Café Craft

What: Café Craft
Where: 24 Rue des Vinaigriers 75010 (10ème arrondissement)
Contact: Web; Facebook
Phone: +33 1 40 35 90 77
When: Mon-Sat 9am-7pm; Sun 10am-7pm
Métro: Jacques Bonsergent (line 5); République (lines 3, 5, 9, 11)
Price for a café crème: 4E (3.50E takeaway)
Food: Quite a selection

This recent addition to the ever-expanding collection of tasty coffee joints in Paris arrived at around the same time as Ten Belles, on the other side of the Canal Saint Martin. It's also just around the corner from Tuck Shop, another café I've been meaning to investigate. I was happy to see upon arrival that Lomi coffee beans were being used. Add to this the hipster vibe it gave off and un vrai café was guaranteed. 

At the back of the café there were about fifteen or so well-dressed bobos, all probably electronically scribbling their latest creative endeavours into their shiny new MacBooks. Cynicism aside though, it makes for a great work environment, with wifi on offer and myriad power points on the long communal table. It is also in a quiet street, tucked away nicely from the hustle and bustle of République and rue du Faubourg du Temple. Everything is brand new and squeaky clean, there is a lot of space to stretch your legs and they even have a little bench outside for those with café-clope needs.

It is definitely a nice area to check out once you've satisfied your caffeine craving. A good route is to walk from la rue du Faubourg du Temple, all the way up the Canal, then keep going up to Jaurès and Stalingrad, at which point you can choose to continue on to the Canal de l'Ourcq, or head into le Parc des Buttes Chaumont, Paris' biggest park. If you go to the Canal in summer you can buy a couple of beers in a local épicerie and sit down by the water until the sun sets, or until the local rangers tell you that you can't drink in the area after 9pm, whichever comes first.  

Back to the matter at hand. Indeed I was served, as I had hoped, a proper cup of coffee in a proper coffee cup (say that ten times faster). My friend ordered a cup of tea, which came in one of those elaborate Bodum tea apparatuses. She said it tasted nice. There seemed to be a variety of food on offer, including pasta salad served in a hiptastic jar and some pastries.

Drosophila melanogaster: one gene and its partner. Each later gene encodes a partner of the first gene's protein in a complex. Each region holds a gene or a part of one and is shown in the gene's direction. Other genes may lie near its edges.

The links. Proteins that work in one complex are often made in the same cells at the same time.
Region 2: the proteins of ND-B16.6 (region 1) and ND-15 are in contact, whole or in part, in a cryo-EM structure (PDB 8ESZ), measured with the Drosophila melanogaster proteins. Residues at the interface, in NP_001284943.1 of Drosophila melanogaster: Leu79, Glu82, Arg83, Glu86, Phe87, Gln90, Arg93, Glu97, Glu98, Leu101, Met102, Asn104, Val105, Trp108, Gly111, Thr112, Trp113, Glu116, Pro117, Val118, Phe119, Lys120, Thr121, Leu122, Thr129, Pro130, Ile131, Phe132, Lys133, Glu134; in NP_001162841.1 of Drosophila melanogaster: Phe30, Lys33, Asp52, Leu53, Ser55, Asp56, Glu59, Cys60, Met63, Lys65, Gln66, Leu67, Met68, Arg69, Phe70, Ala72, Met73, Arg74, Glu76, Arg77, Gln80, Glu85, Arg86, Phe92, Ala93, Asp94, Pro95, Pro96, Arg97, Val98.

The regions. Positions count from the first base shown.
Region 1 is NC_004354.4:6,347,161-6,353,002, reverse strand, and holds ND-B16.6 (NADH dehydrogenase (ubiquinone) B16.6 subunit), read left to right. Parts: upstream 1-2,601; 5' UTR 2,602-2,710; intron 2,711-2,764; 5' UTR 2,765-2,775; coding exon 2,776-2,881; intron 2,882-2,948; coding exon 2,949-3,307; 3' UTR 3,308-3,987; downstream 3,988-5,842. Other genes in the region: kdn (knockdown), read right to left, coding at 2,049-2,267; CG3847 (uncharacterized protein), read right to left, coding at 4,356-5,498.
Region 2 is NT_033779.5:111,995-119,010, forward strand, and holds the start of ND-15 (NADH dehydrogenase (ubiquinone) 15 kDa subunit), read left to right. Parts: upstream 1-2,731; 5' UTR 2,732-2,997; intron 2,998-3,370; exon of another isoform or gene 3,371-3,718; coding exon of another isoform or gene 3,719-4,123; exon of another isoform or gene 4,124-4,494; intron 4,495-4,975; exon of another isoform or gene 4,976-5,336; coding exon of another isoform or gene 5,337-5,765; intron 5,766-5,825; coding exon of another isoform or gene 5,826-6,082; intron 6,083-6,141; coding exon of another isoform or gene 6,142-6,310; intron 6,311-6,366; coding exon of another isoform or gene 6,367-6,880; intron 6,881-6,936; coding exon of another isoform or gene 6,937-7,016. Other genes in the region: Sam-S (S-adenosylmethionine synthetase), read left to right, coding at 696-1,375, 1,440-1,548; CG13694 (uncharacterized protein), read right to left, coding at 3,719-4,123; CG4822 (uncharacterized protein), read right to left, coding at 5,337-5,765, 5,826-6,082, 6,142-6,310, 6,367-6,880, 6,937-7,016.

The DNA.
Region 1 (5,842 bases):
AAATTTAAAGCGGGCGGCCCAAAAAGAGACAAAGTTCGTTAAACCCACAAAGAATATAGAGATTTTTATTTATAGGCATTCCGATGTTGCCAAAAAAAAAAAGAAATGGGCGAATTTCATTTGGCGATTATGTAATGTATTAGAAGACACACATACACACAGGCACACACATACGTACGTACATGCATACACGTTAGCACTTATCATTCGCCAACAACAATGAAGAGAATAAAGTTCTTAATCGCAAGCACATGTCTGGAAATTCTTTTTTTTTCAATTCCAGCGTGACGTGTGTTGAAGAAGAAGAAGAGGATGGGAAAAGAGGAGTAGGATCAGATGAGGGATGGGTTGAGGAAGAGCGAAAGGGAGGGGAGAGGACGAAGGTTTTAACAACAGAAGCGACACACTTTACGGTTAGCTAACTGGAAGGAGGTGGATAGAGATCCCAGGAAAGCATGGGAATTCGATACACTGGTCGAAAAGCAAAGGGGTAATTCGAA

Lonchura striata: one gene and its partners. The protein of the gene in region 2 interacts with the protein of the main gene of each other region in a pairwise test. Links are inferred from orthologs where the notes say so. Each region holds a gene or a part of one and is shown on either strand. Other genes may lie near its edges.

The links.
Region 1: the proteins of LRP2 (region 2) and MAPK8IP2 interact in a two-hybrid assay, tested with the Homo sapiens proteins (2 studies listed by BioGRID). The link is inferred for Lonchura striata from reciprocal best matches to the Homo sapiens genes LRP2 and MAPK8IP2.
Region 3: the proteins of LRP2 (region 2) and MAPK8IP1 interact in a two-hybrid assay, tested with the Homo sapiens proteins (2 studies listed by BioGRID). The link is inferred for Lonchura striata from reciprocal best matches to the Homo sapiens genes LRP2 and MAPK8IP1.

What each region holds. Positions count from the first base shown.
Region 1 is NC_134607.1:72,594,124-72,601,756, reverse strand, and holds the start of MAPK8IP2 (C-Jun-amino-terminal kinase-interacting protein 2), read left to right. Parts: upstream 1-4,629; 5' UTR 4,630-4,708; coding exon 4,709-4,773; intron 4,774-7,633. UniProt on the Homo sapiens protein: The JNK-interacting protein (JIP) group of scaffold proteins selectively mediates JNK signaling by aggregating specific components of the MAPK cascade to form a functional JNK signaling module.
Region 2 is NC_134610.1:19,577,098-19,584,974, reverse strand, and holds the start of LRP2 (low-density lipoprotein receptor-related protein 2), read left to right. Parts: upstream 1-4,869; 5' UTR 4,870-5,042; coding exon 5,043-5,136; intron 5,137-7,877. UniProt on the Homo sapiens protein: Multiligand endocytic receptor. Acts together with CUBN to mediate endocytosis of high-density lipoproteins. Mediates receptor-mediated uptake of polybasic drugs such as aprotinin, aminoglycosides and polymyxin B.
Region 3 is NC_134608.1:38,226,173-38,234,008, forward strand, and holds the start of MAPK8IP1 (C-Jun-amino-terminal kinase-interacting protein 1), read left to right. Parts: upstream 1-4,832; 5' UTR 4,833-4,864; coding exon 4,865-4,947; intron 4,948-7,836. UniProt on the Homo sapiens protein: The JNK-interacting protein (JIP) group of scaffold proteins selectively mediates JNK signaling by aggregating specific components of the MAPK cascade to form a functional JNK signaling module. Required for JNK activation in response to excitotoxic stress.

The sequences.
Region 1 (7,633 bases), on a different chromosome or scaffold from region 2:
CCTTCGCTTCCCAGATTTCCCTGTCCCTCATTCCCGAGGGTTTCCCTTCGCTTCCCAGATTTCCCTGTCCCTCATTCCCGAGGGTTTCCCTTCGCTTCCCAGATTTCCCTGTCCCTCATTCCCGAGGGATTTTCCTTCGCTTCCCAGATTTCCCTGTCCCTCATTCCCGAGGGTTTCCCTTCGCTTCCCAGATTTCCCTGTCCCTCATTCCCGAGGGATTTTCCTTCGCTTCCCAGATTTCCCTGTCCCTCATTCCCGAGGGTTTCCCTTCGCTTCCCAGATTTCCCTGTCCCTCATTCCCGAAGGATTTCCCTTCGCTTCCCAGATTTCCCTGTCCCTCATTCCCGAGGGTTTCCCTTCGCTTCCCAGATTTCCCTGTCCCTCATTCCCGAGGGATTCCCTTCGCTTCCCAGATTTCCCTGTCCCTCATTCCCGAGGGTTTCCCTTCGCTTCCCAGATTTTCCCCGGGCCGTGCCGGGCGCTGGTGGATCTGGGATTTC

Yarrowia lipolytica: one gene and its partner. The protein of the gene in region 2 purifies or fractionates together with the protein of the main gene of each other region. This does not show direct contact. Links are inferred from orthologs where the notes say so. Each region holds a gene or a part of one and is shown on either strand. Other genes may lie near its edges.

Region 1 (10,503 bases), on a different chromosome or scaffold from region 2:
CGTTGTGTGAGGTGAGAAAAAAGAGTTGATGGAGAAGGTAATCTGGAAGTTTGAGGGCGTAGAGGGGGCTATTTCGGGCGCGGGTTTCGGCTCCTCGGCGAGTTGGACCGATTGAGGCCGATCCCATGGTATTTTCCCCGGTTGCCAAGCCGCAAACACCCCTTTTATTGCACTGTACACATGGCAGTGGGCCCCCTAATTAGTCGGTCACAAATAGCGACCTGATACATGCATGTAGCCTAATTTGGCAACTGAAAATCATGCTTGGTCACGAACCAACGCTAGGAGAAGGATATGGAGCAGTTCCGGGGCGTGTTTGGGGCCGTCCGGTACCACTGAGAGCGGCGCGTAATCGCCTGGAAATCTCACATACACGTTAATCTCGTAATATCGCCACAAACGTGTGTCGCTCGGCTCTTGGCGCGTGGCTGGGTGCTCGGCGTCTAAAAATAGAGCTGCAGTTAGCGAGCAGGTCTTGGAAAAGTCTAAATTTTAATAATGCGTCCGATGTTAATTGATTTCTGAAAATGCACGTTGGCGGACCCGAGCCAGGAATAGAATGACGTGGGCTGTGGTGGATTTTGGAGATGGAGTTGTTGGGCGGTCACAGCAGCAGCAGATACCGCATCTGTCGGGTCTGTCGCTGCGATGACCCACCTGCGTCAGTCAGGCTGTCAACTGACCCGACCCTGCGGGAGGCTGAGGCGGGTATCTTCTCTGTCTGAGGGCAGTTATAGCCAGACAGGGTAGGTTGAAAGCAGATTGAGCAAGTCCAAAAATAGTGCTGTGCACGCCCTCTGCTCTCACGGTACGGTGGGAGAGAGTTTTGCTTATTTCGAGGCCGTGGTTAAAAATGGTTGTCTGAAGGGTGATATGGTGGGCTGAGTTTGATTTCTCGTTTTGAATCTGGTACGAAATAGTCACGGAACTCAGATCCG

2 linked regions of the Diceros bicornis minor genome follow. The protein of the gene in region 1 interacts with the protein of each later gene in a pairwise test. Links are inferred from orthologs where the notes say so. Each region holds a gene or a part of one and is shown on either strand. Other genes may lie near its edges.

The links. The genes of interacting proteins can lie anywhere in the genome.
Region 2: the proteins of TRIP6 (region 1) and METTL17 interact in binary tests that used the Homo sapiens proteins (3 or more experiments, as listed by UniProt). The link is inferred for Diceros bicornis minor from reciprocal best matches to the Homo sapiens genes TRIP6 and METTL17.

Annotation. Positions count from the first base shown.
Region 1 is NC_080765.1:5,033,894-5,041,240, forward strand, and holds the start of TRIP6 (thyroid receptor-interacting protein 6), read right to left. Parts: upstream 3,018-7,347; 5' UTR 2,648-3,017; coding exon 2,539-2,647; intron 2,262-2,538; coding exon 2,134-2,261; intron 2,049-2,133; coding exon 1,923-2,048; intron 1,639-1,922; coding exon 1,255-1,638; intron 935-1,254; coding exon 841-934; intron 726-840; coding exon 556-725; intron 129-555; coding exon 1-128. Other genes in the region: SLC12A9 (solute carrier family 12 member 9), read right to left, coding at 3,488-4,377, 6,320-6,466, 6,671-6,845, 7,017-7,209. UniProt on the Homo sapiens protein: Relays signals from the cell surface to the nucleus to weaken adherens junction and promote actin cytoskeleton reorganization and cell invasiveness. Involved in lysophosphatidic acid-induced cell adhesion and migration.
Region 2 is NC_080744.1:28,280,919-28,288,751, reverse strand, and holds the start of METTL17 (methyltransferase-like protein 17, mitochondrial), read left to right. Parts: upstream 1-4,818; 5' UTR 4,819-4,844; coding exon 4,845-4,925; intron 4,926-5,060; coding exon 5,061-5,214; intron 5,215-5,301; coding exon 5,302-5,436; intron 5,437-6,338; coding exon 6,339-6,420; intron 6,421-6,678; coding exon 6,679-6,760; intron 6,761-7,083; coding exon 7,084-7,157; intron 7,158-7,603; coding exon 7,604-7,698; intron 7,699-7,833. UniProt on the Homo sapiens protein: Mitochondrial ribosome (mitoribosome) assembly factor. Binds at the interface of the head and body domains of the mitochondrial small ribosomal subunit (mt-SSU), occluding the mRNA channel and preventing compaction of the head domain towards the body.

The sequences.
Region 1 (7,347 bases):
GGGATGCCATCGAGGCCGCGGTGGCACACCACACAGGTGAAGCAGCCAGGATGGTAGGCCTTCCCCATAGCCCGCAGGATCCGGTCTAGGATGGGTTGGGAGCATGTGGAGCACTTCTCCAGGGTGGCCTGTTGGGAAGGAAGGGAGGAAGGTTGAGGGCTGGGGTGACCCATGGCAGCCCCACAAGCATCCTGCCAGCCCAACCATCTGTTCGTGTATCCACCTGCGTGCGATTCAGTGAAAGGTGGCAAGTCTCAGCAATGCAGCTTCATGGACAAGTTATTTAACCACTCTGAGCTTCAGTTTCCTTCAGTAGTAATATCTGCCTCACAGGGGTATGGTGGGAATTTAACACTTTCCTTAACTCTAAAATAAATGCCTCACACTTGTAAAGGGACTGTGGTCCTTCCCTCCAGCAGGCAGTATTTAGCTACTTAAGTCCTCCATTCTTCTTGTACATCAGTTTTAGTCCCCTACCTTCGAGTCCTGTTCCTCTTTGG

When I asked Thomas, the owner over at Ten Belles, if it'd been an issue that this other, similar café had opened around the same time at such close proximity, he said no. Apparently Augustin, the owner of Craft, had aimed to open a place that provided a comfortable work environment for people who really wanted to have some good coffee while tap-tapping away on their keyboards – a coffice, a term I heard coined in some article. On the contrary, as previously mentioned, Ten Belles is really for people who want good coffee, and who aren't going to hang around all day taking up space with their empty cups while others wait outside in the cold. 

As for Augustin, he said he'd discovered good coffee while living in New York. When he finished his studies in business he decided to combine his skills with his passion and open up a café. So far so good.

Either way, I was very happy with what I got. 

View Good coffee in Paris in a larger map


  1. Had a couple of very good coffees at Craft. They close at 7pm which is great for people wanting to have a late coffee...

  2. My favorite place to get work done in Paris. It operates a similar (though not identical) concept to Anti Cafe, in that you can pay based on time spent in the café (and unlike Anti Cafe, the coffee is actually good). If I remember correctly, they ask that you buy a 3.5 euros worth of food or drink for every 3 hours spent using the wifi... if you spend more, you get more time. If you're coming there to work this way, instead of paying at the beginning when you order, you get a ticket which you present when you're ready to leave that shows how long you've been there, and pay based on that (so if you stayed longer the time you bought with the food/drink, they'll charge you for it).
    I don't remember if the numbers I've given for prices are quite correct but that's the concept.
    The barista I had spoke French and English.

  3. ** Edit to my earlier comment... it's 3 euros of consommation par 1 heure d'Internet... not 3 hours.